Monday, July 24, 2017

Beat the Heat

Interior view of stairs and railing taken inside a ferry boat.
It's been mercilessly hot here in River City, so much so that I've decided to present a few tips for shooting in the hot weather. These are some suggestions I have for you to beat the heat as a photographer.

For starters, hydration is often key to feeling not as hot. As photographers, it's important that we do not forget sunscreen and drink plenty of water. Comfort is key and, while it's almost impossible remaining comfortable when the temps climb up above the 100 degree mark, you want to make sure you take steps to make yourself as comfortable as possible. Lots and lots of water, sunscreen, and a hat but be careful to make sure your hat does not cut off or vignette your camera view. Don't get your hat in front of your lens and you'll be fine.

Shade is your friend as a photographer in the heat. Even if you are standing in full sun and shooting into the shade, make sure you spend some time ducking into the shade for some cover from time to time, just to keep yourself from overheating.

Timing is everything in photography and here too it can help you. Here in Texas, the hottest part of the day hits us about 4 or 5 o'clock. This is also not the greatest time for good light conditions. If you can, to beat the heat, I recommend shooting in the golden light as much as possible. Think early morning and just before sunset. These times not only give you great light but they can offer up a break from the heat. As the sun gets low in the sky it makes for better photography and a cooler photographer so make the most of it. The key is find out when the hottest part of the day is and try to avoid working during those hours, instead concentrating on times where it's a bit cooler.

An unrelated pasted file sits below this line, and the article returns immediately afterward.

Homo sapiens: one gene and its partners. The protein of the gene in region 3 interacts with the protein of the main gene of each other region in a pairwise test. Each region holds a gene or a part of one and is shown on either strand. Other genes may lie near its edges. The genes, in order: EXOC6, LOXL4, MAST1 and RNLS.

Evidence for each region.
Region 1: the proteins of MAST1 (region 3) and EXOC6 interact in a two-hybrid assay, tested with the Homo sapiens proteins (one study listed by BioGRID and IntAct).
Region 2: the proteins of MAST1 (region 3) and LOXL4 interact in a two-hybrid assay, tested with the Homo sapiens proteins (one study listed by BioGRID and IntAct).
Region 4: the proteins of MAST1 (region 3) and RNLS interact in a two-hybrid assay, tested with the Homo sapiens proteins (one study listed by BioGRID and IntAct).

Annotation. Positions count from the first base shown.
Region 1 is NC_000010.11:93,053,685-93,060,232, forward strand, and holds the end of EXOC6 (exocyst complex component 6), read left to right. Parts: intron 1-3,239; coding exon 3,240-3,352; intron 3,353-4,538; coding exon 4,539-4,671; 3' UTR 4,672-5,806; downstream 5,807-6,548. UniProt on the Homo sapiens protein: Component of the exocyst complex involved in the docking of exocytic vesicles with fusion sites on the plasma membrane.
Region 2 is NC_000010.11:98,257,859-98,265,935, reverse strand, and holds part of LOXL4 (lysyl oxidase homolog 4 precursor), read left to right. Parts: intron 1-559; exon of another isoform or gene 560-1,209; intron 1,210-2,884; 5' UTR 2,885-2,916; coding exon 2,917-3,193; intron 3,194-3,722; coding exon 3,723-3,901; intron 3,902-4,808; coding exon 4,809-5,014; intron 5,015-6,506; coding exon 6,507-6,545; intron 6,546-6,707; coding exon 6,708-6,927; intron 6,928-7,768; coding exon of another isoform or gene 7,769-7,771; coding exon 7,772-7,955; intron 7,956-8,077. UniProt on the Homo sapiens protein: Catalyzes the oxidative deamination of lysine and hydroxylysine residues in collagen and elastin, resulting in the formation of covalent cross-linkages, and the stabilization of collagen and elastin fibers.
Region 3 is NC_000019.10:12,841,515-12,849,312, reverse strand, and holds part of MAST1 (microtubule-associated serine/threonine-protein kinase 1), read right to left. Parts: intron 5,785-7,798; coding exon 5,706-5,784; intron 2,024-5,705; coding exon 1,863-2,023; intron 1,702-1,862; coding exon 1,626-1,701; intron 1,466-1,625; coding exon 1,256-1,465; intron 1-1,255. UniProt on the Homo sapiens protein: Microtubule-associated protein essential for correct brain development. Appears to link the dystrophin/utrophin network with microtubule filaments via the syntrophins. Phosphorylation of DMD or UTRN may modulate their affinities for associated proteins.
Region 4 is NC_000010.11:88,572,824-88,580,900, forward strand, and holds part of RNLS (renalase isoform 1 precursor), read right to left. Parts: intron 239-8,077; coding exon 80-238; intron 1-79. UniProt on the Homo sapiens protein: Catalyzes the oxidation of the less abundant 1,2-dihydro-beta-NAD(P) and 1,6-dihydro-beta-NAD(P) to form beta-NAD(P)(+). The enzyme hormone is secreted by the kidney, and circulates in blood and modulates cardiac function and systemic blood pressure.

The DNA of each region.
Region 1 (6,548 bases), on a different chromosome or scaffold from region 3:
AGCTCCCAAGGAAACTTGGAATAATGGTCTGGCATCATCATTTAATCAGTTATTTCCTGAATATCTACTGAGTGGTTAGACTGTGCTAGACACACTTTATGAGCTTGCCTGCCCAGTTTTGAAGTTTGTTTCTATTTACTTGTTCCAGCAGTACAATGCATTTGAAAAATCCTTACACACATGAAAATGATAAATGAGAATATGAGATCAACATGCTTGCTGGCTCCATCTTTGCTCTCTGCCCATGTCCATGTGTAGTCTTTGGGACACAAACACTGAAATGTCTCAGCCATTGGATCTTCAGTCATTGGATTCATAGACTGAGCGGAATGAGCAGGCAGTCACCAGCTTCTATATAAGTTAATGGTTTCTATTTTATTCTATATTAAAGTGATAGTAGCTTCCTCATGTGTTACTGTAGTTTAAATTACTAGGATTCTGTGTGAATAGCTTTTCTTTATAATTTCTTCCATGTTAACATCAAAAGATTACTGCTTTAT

Don't rule out night shooting. Summertime is a great time to get outdoors at night, after that brutal sun has set in the sky. Don't be afraid to try your hand at some long exposure shots after dark or even to mull around some city scenes to shoot things like shops after dark. This is a great time to do it.

Finally, think about lighter gear. Summertime can be a great time to get out the iPhone and work some mobile photography. Packing a lighter camera can help you feel a lot less of the heat stress, since you won't have that big gear to lug around. It can also free you up to shoot things like food, indoor shots, and the like, which always work when it's hot outside. Think about places where people go to cool off, such as watering holes, swimming pools, the beach, or an indoor paradise like the mall or the movies. If you've always wanted to shoot some of these places, why now is a great time. Work with what you've got and make the most of it, for winter will be here soon enough.

I hope these tips come in handy for these dog days of summer, and I hope you keep shooting, even in this blasted heat.

Until next time...

PS This one taken on the ferry up in Washington State. Another way to get out of the heat is to plant yourself on a boat, even a ferry like this one will do.

Sunday, July 23, 2017

The Object of My Obsession

Two children playing on the beach in the town of Port Townsend, Washington